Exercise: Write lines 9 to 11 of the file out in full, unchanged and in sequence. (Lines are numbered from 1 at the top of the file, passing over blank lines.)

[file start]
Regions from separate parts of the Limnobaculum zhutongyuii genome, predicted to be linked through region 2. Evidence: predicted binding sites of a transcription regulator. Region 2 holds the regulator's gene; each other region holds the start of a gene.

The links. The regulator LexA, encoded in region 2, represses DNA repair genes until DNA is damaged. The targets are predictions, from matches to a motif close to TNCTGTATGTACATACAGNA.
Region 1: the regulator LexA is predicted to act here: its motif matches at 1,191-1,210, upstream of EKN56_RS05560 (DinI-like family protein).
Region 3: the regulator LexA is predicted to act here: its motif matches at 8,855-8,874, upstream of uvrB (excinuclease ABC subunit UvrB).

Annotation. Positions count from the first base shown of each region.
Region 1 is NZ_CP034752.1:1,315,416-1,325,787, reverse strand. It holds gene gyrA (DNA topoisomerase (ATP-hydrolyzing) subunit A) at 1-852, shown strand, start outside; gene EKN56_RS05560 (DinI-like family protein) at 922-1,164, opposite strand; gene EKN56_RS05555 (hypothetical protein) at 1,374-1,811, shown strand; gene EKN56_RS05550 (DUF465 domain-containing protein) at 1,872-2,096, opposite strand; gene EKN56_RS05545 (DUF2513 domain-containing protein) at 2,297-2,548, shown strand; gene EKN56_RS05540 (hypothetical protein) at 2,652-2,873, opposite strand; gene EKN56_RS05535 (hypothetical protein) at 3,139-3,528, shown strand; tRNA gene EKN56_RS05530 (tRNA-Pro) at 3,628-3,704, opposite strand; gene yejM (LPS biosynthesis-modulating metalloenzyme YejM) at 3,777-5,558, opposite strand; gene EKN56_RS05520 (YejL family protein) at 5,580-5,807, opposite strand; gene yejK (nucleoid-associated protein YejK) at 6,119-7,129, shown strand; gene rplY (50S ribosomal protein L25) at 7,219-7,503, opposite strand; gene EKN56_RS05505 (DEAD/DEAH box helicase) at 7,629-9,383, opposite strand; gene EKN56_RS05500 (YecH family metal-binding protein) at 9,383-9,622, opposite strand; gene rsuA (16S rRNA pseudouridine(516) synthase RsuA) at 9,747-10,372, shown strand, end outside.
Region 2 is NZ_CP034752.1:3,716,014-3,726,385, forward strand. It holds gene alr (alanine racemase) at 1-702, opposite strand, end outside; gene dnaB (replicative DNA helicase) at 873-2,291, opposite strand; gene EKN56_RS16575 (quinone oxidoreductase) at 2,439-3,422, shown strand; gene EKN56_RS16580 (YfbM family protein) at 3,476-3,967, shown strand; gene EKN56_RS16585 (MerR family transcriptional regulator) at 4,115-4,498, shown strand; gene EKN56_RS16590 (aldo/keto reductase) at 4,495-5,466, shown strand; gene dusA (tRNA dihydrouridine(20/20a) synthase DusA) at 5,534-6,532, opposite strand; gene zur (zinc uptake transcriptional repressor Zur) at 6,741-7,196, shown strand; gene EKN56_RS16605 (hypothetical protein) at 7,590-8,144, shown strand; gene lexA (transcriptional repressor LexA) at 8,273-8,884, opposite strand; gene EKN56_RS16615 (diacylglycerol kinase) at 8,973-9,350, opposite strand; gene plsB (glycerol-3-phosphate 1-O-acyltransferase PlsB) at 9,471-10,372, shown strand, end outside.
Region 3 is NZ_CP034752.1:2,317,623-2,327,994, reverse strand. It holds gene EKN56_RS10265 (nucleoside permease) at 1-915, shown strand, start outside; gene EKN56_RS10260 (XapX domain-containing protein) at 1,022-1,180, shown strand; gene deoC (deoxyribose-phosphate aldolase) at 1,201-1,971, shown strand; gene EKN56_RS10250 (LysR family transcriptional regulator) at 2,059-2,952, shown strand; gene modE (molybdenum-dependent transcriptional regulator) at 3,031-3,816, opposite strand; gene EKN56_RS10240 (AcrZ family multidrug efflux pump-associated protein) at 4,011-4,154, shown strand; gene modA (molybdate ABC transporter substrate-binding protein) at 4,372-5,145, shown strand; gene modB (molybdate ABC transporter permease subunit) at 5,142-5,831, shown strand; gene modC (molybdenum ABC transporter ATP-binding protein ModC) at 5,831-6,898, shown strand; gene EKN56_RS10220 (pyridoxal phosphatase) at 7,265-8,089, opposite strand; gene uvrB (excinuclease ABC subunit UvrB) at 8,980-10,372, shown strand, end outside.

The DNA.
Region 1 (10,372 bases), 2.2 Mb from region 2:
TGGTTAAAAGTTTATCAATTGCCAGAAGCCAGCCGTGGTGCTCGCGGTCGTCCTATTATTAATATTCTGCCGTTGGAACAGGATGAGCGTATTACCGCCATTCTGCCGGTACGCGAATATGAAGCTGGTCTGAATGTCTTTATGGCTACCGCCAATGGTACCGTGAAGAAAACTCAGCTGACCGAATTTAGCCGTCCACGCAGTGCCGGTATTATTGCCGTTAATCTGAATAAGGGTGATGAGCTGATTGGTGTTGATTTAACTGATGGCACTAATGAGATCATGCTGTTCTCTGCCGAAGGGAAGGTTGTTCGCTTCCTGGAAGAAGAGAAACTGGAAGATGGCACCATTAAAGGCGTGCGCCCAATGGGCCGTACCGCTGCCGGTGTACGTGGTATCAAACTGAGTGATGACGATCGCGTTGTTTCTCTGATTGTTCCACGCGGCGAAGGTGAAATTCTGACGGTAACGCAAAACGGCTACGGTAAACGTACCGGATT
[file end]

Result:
The DNA.
Region 1 (10,372 bases), 2.2 Mb from region 2:
TGGTTAAAAGTTTATCAATTGCCAGAAGCCAGCCGTGGTGCTCGCGGTCGTCCTATTATTAATATTCTGCCGTTGGAACAGGATGAGCGTATTACCGCCATTCTGCCGGTACGCGAATATGAAGCTGGTCTGAATGTCTTTATGGCTACCGCCAATGGTACCGTGAAGAAAACTCAGCTGACCGAATTTAGCCGTCCACGCAGTGCCGGTATTATTGCCGTTAATCTGAATAAGGGTGATGAGCTGATTGGTGTTGATTTAACTGATGGCACTAATGAGATCATGCTGTTCTCTGCCGAAGGGAAGGTTGTTCGCTTCCTGGAAGAAGAGAAACTGGAAGATGGCACCATTAAAGGCGTGCGCCCAATGGGCCGTACCGCTGCCGGTGTACGTGGTATCAAACTGAGTGATGACGATCGCGTTGTTTCTCTGATTGTTCCACGCGGCGAAGGTGAAATTCTGACGGTAACGCAAAACGGCTACGGTAAACGTACCGGATT